Lessons From My Dying Father

I think about my father every single day.  I think about the pain and suffering he endured, and I think about what a wonderful father he was.  My childhood was nothing short of magnificent.  The relationship I fused with my Dad holds a sacred place in my heart right next to the giant hole in my heart now that he's gone.

My father held my hand my entire life and I held his as he left this world.  I will never forget my father's strong comforting grip as a little girl. I will never forget embracing his hand during his final hours, his smile and hearing him remind us up until his last breath that he "loved us more."

One of the most difficult parts of saying goodbye to a loved one is figuring out how to survive in this world without that person.  My Dad was not just my Dad, he was my best friend.  Not a day went by that we did not speak, even towards the end of his life when he was gravely ill we spoke daily, sometimes multiple times a day.  Every single conversation ended with, " I love you more."

Even in death my father taught me valuable lessons:

  1. Be thankful for your ability to eat - My father died unable to eat a morsel of food or drink an ounce of fluid because his cancer prevented him from enjoying something so basic that many of us take it for granted.  My father died choking to death on what little saliva was left in his mouth.  I had to suction giant clumps of phlegm from his mouth during his final days because he was too weak to do it himself.  I choose to live my life and embarce it.  If I choose to indulge today and have a cheeseburger washed down by an ice cold beer I will not go complain to my Facebook friends how I cheated, I will not starve myself the next day because I was "bad."  I will thank God that I'm able to enjoy my meals.  On the days when life becomes overwhelming I will take a deep breath and be thankful because I know it could be so much worse.
  2. Say I love you - Not a day went by that I didn't speak to my father and tell him I love you.  My last words to my father was "I love you."  There is nothing cliché about telling someone you love them, remember there are many who miss the opportunity.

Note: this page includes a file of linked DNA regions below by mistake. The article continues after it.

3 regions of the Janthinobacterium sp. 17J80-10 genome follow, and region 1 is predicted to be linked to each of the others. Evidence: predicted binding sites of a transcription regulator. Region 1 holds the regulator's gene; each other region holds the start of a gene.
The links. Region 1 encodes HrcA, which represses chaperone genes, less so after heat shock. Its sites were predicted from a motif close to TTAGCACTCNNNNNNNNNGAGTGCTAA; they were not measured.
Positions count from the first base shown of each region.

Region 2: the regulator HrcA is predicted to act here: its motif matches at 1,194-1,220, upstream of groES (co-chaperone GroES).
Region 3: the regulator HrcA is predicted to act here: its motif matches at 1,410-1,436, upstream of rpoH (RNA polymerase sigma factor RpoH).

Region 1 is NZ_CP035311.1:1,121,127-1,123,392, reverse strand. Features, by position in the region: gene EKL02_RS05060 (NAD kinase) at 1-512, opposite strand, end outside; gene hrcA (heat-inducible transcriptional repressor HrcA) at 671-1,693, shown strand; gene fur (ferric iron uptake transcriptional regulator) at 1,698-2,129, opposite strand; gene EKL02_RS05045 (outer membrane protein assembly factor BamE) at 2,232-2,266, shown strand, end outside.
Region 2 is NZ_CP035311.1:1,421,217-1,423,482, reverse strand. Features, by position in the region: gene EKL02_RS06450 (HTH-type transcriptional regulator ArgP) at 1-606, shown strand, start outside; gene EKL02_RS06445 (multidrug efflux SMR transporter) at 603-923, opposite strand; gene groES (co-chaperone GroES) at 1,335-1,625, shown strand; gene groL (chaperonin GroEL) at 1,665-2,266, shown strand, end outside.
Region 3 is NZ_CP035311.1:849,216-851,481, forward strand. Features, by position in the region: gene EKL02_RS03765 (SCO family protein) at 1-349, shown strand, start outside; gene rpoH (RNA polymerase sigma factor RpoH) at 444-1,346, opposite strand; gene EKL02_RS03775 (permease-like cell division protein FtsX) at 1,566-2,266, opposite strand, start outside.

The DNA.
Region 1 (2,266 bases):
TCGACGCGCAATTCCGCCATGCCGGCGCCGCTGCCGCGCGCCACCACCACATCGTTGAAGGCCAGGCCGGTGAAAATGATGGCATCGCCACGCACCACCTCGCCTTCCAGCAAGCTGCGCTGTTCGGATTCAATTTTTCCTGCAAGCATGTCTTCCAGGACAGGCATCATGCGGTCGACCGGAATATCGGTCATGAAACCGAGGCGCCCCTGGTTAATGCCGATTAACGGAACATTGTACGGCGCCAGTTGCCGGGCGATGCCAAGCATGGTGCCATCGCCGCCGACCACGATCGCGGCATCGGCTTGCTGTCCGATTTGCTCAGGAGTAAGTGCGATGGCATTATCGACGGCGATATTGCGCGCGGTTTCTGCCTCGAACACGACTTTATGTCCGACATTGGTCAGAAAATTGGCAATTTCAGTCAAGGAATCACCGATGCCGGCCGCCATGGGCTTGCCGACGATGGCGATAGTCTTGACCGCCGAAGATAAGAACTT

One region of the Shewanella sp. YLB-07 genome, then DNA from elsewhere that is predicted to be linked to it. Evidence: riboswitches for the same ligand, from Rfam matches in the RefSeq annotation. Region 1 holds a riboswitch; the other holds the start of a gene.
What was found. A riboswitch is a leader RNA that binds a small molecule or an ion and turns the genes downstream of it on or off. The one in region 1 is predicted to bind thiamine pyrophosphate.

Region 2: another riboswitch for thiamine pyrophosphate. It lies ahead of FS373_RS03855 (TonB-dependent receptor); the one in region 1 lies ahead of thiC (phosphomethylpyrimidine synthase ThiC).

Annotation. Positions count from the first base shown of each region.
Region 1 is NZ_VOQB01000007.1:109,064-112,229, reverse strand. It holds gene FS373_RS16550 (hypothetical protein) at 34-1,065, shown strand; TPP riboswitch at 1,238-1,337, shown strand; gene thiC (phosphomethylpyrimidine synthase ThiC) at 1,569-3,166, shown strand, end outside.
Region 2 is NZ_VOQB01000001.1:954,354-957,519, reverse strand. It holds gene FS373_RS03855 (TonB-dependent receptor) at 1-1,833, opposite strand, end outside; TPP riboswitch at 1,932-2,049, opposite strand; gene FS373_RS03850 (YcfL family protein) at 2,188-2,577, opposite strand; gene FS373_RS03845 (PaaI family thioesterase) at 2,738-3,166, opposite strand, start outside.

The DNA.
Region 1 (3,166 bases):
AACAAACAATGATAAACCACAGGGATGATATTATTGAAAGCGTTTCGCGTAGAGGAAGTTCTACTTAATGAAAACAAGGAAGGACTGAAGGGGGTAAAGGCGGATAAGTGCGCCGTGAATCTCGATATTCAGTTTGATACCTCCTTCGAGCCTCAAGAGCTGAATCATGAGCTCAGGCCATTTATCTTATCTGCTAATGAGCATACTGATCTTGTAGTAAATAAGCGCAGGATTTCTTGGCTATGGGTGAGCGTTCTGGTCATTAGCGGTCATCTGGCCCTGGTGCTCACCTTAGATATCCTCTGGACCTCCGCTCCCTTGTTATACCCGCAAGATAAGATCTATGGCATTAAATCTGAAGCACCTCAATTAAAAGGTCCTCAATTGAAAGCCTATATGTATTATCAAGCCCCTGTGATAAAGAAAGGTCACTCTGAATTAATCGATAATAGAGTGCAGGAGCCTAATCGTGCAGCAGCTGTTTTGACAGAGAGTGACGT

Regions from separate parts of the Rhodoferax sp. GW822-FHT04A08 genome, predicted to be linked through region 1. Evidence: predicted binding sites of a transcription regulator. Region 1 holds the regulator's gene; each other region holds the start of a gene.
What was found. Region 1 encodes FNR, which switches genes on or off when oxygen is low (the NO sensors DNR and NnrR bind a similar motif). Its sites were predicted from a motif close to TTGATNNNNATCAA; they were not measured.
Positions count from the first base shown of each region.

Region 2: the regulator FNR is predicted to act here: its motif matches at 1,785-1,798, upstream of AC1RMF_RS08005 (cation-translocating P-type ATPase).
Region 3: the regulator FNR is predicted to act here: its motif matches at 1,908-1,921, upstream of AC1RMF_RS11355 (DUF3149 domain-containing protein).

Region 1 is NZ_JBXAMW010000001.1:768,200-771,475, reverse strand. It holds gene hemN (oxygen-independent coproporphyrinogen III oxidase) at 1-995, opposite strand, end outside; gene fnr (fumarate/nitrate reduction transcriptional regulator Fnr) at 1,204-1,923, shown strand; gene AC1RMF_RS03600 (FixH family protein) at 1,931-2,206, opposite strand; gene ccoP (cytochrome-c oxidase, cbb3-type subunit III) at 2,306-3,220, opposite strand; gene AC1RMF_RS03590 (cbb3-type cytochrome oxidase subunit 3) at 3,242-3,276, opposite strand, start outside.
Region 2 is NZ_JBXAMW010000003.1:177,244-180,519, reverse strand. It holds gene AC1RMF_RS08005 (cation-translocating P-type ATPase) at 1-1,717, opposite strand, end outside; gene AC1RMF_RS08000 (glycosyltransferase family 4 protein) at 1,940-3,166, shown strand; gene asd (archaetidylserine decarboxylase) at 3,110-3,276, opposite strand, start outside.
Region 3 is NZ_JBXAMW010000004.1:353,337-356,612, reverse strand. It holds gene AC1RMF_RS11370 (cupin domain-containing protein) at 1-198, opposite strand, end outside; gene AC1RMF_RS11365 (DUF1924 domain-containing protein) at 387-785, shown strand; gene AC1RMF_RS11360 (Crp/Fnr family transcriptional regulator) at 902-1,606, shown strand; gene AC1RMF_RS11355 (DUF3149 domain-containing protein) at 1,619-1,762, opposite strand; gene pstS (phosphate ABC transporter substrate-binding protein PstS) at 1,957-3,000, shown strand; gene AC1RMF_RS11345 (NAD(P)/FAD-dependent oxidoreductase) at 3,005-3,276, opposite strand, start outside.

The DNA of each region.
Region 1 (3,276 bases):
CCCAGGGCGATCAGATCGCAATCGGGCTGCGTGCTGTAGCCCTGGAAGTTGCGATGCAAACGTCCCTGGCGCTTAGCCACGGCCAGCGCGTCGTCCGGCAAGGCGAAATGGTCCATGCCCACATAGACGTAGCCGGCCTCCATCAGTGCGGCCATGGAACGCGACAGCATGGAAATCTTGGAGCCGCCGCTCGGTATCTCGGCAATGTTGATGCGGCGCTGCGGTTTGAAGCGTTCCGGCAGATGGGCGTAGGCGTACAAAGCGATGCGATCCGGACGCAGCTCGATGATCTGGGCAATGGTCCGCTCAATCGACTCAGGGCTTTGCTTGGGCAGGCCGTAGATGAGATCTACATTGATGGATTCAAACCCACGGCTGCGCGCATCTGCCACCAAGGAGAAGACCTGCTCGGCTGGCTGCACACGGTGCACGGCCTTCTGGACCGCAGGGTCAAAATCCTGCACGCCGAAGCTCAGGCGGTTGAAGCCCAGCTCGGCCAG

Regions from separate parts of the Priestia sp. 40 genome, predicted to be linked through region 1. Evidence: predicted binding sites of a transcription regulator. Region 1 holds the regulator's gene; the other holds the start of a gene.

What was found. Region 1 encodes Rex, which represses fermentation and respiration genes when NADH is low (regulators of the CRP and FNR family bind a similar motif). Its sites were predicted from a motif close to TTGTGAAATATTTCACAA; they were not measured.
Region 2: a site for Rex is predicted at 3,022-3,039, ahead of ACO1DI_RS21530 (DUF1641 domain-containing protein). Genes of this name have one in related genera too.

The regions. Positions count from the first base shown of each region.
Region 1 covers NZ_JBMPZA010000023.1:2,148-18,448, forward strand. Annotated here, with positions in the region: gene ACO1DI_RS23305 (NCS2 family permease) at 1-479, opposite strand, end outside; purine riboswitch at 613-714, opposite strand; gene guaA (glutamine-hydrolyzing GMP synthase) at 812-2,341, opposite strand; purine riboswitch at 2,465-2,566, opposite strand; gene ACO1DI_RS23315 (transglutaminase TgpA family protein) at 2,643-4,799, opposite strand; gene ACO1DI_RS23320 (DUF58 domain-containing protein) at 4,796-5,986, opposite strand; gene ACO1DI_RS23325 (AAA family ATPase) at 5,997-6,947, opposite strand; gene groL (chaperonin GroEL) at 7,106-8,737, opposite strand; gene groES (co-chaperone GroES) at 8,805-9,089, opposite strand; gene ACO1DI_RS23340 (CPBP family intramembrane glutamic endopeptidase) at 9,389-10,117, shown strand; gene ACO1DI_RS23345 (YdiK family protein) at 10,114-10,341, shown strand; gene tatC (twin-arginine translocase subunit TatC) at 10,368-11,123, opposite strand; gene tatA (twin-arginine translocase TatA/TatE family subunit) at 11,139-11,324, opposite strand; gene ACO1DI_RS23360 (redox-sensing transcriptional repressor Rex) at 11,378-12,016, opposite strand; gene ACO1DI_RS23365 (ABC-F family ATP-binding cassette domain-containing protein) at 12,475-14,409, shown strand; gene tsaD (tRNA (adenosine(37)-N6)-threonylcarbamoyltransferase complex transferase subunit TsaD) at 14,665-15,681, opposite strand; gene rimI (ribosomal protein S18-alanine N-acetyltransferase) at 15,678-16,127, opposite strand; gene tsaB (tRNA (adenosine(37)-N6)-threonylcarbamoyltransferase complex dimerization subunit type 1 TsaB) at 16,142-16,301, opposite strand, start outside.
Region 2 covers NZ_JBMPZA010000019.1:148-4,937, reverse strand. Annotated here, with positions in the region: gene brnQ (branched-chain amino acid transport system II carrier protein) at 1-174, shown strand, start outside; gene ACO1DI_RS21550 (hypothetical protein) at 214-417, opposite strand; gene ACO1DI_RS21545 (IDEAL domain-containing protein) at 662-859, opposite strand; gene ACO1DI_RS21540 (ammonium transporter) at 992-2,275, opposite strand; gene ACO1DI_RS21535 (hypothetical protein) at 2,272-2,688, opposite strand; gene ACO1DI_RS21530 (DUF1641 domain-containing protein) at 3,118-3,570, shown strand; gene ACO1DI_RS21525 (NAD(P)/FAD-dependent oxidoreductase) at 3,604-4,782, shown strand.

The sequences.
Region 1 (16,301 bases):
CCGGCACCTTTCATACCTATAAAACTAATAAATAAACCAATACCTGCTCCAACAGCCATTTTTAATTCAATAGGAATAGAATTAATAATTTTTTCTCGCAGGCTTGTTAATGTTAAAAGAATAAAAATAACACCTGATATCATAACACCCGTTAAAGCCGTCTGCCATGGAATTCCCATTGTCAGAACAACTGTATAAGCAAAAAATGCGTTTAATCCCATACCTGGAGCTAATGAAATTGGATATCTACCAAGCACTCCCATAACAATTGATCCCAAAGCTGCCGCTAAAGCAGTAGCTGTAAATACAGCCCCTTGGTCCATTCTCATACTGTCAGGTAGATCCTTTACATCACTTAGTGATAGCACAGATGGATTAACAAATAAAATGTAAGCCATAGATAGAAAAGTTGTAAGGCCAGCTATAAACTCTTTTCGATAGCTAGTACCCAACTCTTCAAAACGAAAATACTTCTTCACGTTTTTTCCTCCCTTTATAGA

3. Love is stronger than death - Feathers, music, blinking lights.  Even in the afterlife my father is still showing me he loves me.  Love never dies.
  4. Be thankful for your loved ones - Make it a priority to love and appreciate the people in your life.  Don't get caught up in the small insignificiant things that you lose sight of the big picture and what rally matters.
  5. Death is temporary, love is infinite - Your unconditional love will always overpower death.

Grieving someone who has had a significant impact on your life forces you to prioritize your life.  Things that were once high priority now become not so important.  I hope my list resonates with you, I hope this list can provide some light during this dark, difficult time in your life.

Despite how you are feeling, you are not alone, you will never be alone.  Countless others are encountering similar heartache, similar confusion.  We are all in this together and perhaps by sharing our "secrets" are can shed some light on a very difficult situation.


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About the Author
Lisa is the Director of Events at an insurance brokerage firm in Freehold, NJ. She is passionate about sharing her father’s journey with cancer and bringing attention the difficult path a caregiver must take. She has written guest articles for the National Foundation of Swallowing Disorders, The Mighty & Her View From Home. Lisa hopes to be an advocate for families dealing with cancer and the aftermath of cancer. She enjoys spending time with her family. Fun fact: She’s obsessed with her Boston terrier Diesel and loves the color blue.
I'm Grieving, Now What?